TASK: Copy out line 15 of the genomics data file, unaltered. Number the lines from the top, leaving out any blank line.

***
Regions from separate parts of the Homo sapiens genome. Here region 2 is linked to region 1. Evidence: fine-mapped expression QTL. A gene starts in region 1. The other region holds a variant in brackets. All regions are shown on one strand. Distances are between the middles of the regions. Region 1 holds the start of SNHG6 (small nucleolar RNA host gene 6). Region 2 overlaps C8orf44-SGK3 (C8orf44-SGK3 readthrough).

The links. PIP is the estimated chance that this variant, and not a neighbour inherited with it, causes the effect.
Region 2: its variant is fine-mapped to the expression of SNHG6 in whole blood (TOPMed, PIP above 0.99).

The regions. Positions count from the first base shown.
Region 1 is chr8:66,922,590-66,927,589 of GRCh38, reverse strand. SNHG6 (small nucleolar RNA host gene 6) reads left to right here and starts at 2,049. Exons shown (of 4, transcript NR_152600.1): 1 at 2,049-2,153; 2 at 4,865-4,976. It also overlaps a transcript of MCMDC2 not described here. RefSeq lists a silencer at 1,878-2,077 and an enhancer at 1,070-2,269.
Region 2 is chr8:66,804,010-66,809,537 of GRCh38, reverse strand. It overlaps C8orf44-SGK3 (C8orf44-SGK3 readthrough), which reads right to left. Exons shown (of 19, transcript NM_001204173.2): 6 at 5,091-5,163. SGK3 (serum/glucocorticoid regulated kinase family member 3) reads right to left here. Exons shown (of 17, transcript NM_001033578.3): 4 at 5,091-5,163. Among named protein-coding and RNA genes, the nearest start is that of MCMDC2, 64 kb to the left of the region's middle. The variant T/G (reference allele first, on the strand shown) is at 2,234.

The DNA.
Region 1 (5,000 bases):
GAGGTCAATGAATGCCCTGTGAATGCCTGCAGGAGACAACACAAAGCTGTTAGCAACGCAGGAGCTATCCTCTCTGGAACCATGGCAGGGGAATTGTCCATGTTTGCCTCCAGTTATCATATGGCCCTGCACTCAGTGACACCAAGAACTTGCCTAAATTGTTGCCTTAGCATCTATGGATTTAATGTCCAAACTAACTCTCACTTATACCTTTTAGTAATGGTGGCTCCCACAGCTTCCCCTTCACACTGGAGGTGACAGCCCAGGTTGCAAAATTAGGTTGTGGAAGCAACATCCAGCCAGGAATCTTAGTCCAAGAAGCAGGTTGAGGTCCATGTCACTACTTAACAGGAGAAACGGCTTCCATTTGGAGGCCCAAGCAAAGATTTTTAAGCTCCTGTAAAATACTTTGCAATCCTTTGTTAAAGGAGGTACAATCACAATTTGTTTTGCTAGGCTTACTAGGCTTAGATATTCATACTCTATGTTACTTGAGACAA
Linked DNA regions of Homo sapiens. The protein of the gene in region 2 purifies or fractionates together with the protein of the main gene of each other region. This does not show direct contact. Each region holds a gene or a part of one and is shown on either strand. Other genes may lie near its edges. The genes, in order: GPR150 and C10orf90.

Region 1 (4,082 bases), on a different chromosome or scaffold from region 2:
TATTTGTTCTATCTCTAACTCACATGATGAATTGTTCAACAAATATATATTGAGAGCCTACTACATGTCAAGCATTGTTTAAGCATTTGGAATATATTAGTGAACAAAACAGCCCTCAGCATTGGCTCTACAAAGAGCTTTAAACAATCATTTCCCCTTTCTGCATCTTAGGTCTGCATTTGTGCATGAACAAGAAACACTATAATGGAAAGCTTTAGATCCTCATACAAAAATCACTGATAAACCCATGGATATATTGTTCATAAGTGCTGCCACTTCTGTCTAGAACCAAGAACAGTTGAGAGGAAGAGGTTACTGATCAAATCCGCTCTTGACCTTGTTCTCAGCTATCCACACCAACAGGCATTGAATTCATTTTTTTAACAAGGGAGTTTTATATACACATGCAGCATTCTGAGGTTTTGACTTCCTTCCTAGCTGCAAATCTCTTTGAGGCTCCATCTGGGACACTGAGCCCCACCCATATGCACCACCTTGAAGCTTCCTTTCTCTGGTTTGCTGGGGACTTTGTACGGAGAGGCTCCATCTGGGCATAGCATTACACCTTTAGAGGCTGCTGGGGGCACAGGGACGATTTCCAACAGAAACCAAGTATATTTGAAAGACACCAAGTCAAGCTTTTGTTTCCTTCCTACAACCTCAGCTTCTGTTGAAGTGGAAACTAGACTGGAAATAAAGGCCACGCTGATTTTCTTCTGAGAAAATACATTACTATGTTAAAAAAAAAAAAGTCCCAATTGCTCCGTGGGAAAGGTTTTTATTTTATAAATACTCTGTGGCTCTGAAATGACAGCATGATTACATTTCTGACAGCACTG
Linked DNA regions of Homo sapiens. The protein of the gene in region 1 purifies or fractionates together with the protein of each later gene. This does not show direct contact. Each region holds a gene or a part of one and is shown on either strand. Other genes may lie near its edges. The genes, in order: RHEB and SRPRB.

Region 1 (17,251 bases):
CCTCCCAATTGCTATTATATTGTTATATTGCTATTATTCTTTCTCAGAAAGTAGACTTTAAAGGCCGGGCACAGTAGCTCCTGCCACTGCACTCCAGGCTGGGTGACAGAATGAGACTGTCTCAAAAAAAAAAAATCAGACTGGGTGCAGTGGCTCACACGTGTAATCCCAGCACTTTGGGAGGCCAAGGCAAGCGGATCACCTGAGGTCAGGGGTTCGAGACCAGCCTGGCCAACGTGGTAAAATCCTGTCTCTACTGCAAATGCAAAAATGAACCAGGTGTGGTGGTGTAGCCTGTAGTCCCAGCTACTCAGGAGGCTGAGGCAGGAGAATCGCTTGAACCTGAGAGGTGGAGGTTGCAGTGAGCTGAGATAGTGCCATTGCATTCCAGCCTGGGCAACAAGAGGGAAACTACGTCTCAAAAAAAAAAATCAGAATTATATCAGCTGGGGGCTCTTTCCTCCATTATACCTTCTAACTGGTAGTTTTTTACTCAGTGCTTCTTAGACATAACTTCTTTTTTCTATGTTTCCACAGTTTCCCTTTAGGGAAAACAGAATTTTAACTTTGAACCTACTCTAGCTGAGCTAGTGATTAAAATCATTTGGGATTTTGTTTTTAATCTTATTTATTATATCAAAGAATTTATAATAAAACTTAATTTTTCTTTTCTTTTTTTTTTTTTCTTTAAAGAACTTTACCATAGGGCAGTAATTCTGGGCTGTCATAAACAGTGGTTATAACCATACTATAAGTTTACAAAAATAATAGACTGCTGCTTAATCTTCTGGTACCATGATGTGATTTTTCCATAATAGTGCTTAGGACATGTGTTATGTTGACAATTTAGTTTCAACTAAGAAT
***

CCTCCCAATTGCTATTATATTGTTATATTGCTATTATTCTTTCTCAGAAAGTAGACTTTAAAGGCCGGGCACAGTAGCTCCTGCCACTGCACTCCAGGCTGGGTGACAGAATGAGACTGTCTCAAAAAAAAAAAATCAGACTGGGTGCAGTGGCTCACACGTGTAATCCCAGCACTTTGGGAGGCCAAGGCAAGCGGATCACCTGAGGTCAGGGGTTCGAGACCAGCCTGGCCAACGTGGTAAAATCCTGTCTCTACTGCAAATGCAAAAATGAACCAGGTGTGGTGGTGTAGCCTGTAGTCCCAGCTACTCAGGAGGCTGAGGCAGGAGAATCGCTTGAACCTGAGAGGTGGAGGTTGCAGTGAGCTGAGATAGTGCCATTGCATTCCAGCCTGGGCAACAAGAGGGAAACTACGTCTCAAAAAAAAAAATCAGAATTATATCAGCTGGGGGCTCTTTCCTCCATTATACCTTCTAACTGGTAGTTTTTTACTCAGTGCTTCTTAGACATAACTTCTTTTTTCTATGTTTCCACAGTTTCCCTTTAGGGAAAACAGAATTTTAACTTTGAACCTACTCTAGCTGAGCTAGTGATTAAAATCATTTGGGATTTTGTTTTTAATCTTATTTATTATATCAAAGAATTTATAATAAAACTTAATTTTTCTTTTCTTTTTTTTTTTTTCTTTAAAGAACTTTACCATAGGGCAGTAATTCTGGGCTGTCATAAACAGTGGTTATAACCATACTATAAGTTTACAAAAATAATAGACTGCTGCTTAATCTTCTGGTACCATGATGTGATTTTTCCATAATAGTGCTTAGGACATGTGTTATGTTGACAATTTAGTTTCAACTAAGAAT